Sunday, March 6, 2016

Bring on spring

Well, its not officially spring, but it seems as though spring has come ahead of schedule this year. And when the weather is nice, what better to do than go fishing. With a forecast reaching temps near the mid 60s, something not seen since perhaps October, I was already laying plans to hit some water.
Justin's rear view shot

About then I received a message from a friend in Billings: his brother-in-law was visiting from out of state - could the two of them come and fish with me? That was an easy "yes," given my current plans involved no one other than me. I fired back a message to Travis (the same Travis from Beartooths) and laid out a plan for when the two of them arrived. It involved a day of hiking and rock scrambling. That's when he informed me that his brother-in-law Justin had a broken leg. Well, good to know.  Scratch that first idea. Plan 'B' took root and I hitched up the boat.

Justin and Travis arrived late Friday night. They crashed in the basement and we were all up and heading down the road before daylight. We made a quick stop at Hardee's (well, quick for crutches) to calorie up on greasy biscuits. Travis and I poked fun at Justin by making sure we got him an ADA-approved table equipped with all the appropriate handicapped signage. I'd never met Justin before, but it was quickly evident he was a guy who could be messed with.

50-ish miles later we had dropped a car at the take-out for shuttling and were launching at the top of our 9 mile run. Crutches were stowed like spare rods alongside the net.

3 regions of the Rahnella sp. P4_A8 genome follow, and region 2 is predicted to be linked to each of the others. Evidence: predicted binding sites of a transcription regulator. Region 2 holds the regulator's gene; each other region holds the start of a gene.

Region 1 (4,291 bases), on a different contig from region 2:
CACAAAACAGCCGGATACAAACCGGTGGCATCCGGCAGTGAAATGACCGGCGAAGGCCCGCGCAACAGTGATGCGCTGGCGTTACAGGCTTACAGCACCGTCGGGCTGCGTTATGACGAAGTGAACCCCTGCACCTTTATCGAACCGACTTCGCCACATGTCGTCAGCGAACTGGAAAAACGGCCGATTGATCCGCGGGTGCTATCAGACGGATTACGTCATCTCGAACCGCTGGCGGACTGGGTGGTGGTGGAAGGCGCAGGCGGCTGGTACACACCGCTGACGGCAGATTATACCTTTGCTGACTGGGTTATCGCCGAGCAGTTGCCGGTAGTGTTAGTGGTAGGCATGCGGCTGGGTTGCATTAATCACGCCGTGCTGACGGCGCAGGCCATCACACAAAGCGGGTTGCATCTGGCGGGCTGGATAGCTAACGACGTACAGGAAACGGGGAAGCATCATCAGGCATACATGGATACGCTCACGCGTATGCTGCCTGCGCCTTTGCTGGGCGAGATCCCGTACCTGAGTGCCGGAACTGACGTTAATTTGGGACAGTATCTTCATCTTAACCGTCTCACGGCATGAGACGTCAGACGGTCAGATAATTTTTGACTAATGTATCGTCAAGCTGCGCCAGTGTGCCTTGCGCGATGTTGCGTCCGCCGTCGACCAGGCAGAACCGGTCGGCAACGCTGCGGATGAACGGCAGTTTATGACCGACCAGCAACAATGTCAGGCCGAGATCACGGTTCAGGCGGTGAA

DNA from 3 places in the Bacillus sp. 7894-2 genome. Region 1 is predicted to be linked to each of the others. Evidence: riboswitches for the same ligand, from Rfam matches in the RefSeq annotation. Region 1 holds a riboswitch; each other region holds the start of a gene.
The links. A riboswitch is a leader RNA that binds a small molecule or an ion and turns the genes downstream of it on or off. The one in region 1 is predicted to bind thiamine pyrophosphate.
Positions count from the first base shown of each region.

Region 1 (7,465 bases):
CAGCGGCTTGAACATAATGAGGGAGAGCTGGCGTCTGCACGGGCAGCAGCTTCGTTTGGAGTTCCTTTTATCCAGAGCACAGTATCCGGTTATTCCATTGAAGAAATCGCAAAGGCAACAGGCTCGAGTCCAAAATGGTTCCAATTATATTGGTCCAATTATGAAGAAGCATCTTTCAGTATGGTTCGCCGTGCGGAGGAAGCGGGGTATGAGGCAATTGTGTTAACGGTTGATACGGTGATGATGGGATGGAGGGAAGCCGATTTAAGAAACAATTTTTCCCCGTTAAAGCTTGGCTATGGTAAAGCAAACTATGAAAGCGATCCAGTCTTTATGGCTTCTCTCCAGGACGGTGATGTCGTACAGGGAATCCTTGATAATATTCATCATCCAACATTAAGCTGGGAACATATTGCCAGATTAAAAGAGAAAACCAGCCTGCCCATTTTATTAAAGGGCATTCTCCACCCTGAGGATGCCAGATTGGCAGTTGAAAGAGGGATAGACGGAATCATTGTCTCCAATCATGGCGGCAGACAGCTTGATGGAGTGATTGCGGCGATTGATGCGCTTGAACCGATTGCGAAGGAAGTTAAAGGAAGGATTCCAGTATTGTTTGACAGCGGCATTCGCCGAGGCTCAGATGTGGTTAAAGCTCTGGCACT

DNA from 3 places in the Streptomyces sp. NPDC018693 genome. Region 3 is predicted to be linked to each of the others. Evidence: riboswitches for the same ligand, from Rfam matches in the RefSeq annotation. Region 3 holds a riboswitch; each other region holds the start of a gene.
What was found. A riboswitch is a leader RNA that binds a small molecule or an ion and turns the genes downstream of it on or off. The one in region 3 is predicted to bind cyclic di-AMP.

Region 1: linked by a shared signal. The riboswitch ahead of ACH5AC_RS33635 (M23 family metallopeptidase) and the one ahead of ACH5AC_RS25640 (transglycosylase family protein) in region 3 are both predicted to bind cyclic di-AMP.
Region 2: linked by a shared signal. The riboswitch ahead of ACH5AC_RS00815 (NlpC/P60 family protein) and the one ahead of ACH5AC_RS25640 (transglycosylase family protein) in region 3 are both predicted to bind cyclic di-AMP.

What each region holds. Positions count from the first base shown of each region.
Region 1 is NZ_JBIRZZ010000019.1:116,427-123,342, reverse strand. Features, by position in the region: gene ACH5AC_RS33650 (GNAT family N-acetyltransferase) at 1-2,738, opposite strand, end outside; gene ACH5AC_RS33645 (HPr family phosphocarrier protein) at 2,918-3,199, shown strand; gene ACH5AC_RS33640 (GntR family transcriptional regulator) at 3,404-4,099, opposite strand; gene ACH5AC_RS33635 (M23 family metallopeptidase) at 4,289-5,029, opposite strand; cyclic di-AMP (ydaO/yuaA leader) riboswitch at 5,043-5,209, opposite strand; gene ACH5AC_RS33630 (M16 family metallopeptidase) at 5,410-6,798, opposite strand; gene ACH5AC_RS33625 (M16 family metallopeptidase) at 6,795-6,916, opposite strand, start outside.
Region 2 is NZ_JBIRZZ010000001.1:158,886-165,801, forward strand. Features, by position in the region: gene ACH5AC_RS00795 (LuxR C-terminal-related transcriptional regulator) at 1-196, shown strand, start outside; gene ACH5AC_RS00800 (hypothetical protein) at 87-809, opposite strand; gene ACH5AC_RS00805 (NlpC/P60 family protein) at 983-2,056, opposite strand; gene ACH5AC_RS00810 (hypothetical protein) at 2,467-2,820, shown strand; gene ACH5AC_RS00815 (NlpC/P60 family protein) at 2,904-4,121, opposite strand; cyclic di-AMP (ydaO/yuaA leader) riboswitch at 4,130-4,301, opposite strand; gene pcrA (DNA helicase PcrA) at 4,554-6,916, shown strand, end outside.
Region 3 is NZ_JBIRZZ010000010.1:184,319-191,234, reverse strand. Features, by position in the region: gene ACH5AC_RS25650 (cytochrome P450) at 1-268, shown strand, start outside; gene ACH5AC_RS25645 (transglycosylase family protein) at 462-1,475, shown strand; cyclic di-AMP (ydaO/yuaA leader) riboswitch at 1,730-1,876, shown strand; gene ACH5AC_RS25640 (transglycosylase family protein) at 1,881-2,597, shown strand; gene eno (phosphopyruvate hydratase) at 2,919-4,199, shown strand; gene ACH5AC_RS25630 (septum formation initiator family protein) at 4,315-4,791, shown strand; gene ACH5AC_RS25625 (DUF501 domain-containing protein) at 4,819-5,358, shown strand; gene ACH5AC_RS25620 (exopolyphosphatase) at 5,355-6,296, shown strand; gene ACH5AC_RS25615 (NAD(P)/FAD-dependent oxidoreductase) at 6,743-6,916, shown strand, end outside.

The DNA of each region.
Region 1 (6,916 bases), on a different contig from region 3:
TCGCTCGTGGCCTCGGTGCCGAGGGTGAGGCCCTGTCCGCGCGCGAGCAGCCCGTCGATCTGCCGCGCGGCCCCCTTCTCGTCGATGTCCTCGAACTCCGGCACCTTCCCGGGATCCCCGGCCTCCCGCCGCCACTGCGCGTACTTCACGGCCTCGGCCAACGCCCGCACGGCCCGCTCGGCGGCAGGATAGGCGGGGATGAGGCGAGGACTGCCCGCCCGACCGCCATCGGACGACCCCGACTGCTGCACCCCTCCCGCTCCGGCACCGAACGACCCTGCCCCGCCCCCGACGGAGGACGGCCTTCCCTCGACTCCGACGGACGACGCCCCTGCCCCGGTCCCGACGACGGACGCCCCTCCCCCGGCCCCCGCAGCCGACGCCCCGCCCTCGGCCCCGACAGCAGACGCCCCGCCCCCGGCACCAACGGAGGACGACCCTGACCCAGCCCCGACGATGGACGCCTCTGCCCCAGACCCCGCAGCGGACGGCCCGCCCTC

First fish of the trip for Justin

This was to be a jig fishing trip, and light spinning rods were strung up with an array of jigs - various marabou and Zig Jigs, Glass Minnows, and assorted plastics.

About 20 minutes into the float and looking for the first strike Travis made a statement about how tough the fishing was obviously going to be. What'd he think this was, a magic boat? I told him I wasn't ready to commit to a prediction like that - sure, the wind was a pain in the rear, but it was going to warm significantly today and we hadn't even hit a decent looking hole yet.

I eased across the river with the oars to a vertical wall jutting out against the flow. A former side channel dumped in here and that, combined with the vertical bank, made for the first grade-A hole we'd come across. I was floating blind today, having chosen a section of river to explore that I hadn't yet floated through.
crutch stretch break on a back channel

Travis was the first to get a hit,  but it didn't stick.  Justin was still working at getting the hang of the presentation I was trying to describe - hard pops, free-falls, and subtle flutters. I swung a couple different types of jigs through the hole and picked up a solid 16-17 inch rainbow on each. Perhaps things were 'looking up' (we were still in sight of my truck...).

First "twenty" of the day

We may have picked up a hit or two as we went along, but the next real action came when we maneuvered between some islands and found a great pocket of water hidden from the main river. It was a couple acres in size with woody debris exposed in the middle and around the perimeter. Current hugged the edge and flushed through, making the entire area viable habitat.

It readily gave up a few rainbows and Justin landed his first Montana trout.
I found our first brown to break 20 inches for the day.
Travis landed a sizeable whitefish.
the 22-inch brown
Then Travis and Justin doubled on good browns and I had the privilege of netting one on top of the other, piling them together in the net. Travis's was the second brown of the day to reach 20 inches.